Not all CIOs are happy with the performance of their alternative investments.
Staff and trustees of the $11 billion Illinois State Board of Investment, Chicago, are strongly committed to alternatives in general but are being forced into an real estate extreme makeover, said William Atwood, executive director.
In February 2004, as part of an overall revamp of the non-traditional investments in the portfolio, trustees of ISBI increased the target real estate allocation to 10% from 8%, dropped private equity to 5% from 8%, and added a 5% hedge fund-of-funds allocation. The ISBI board will vote on final funding recommendations in May.
ISBI's real estate portfolio "has been an absolute mess over the last 10 years, but the board and I are confident that we have identified the problem and can correct it. I have confidence in real estate as an asset class and the returns we can get, but we have to restructure the portfolio," Mr. Atwood said.
The problem has been portfolio construction, Mr. Atwood said. Assets in the ISBI real estate portfolio have been evenly divided among core, opportunistic and value-added real estate. The NCREIF Property index, by comparison, is weighted about 10% to opportunistic, 20% to value-added and 70% to core properties, Mr. Atwood said, and the difference is obvious from the performance of the ISBI portfolio. ISBI's 6.2% real estate return for the five years ended Dec. 31 was 350 basis points below the 9.7% return of the plan's NCREIF Property index benchmark for the same period.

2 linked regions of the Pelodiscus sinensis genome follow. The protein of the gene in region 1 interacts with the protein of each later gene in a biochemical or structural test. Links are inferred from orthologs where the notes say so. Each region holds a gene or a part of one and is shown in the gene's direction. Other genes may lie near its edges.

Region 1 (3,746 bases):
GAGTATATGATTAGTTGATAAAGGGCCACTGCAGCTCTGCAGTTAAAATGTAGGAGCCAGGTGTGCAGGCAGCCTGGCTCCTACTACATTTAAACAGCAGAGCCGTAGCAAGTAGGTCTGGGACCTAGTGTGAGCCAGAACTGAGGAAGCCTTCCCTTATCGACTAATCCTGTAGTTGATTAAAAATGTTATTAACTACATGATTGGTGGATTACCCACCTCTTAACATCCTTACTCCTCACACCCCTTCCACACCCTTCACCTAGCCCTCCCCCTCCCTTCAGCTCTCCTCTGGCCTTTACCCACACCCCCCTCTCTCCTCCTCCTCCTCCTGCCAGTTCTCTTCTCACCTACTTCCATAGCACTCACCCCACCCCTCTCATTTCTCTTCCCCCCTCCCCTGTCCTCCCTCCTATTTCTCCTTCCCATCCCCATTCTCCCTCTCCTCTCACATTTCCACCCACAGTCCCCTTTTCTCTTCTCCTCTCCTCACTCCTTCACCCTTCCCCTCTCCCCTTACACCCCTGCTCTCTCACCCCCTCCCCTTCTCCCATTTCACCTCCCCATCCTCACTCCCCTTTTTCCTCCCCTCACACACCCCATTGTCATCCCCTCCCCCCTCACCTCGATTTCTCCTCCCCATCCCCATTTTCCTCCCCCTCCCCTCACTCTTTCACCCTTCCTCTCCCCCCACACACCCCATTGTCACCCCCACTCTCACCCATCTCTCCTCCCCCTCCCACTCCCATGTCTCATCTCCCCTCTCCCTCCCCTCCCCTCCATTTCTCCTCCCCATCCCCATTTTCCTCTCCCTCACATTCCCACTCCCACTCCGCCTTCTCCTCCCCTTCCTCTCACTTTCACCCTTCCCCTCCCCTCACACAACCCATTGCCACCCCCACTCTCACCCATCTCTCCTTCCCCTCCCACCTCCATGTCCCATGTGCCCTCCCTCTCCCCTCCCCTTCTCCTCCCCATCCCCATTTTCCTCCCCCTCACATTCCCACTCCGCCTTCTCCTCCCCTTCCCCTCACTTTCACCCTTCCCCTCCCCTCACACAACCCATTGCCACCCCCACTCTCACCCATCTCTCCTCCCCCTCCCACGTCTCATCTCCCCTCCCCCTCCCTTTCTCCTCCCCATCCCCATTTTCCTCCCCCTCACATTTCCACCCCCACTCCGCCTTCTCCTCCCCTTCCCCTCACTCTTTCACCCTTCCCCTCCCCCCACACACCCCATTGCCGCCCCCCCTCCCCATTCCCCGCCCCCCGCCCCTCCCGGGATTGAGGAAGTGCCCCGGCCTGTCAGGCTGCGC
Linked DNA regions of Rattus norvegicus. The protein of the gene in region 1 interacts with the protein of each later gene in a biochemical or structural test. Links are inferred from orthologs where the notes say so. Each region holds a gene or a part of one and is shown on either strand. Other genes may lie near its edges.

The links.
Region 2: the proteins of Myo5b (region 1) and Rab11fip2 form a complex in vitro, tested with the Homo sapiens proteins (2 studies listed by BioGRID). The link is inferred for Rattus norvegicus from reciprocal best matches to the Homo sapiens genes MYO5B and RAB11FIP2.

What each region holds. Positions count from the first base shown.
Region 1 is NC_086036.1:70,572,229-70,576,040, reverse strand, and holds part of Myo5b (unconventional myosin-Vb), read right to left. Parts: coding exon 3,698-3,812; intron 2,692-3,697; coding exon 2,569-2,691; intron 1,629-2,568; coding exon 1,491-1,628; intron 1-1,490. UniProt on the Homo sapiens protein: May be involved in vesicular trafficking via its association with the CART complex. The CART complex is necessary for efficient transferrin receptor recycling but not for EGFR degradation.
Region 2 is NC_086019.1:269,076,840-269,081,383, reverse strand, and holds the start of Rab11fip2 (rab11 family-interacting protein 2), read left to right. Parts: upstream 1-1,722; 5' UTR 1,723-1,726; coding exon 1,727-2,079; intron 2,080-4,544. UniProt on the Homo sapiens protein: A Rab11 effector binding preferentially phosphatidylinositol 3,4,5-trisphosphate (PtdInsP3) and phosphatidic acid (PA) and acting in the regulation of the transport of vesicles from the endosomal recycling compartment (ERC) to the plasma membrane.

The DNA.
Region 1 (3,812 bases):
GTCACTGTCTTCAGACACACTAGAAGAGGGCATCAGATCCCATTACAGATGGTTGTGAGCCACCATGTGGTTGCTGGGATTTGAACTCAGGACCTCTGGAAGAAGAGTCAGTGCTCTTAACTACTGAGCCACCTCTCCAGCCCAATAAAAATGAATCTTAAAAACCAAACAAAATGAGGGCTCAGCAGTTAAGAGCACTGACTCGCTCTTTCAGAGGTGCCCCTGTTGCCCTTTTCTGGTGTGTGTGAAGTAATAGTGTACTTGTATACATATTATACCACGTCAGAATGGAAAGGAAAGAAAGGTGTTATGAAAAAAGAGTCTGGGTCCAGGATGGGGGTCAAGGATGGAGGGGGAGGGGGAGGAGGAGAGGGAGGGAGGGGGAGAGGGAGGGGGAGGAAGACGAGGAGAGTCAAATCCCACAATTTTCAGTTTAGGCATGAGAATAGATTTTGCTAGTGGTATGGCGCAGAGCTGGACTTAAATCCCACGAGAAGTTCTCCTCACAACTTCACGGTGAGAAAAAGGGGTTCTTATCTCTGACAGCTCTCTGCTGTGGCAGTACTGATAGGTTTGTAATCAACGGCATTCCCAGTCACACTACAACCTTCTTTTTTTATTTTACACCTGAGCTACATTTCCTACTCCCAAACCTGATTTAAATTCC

The overweighting in opportunistic and value-added real estate meant "when the market dipped in 2000, our real estate portfolio went with it," Mr. Atwood said. ISBI officials are restructuring the portfolio to "be negatively correlated to the overall economy so that when stocks go down, real estate will hold its own," Mr. Atwood said. "Opportunistic real estate relies heavily on asset appreciation. You might as well be invested in stocks." Core real estate such as highly credited, fully leased office properties tend to hold their value even in bad economic times, Mr. Atwood said.
As part of its portfolio restructuring, fund officials are shifting away from opportunistic real estate to a core-oriented portfolio, Mr. Atwood said. They will use separate accounts rather than commingled funds to save on fees.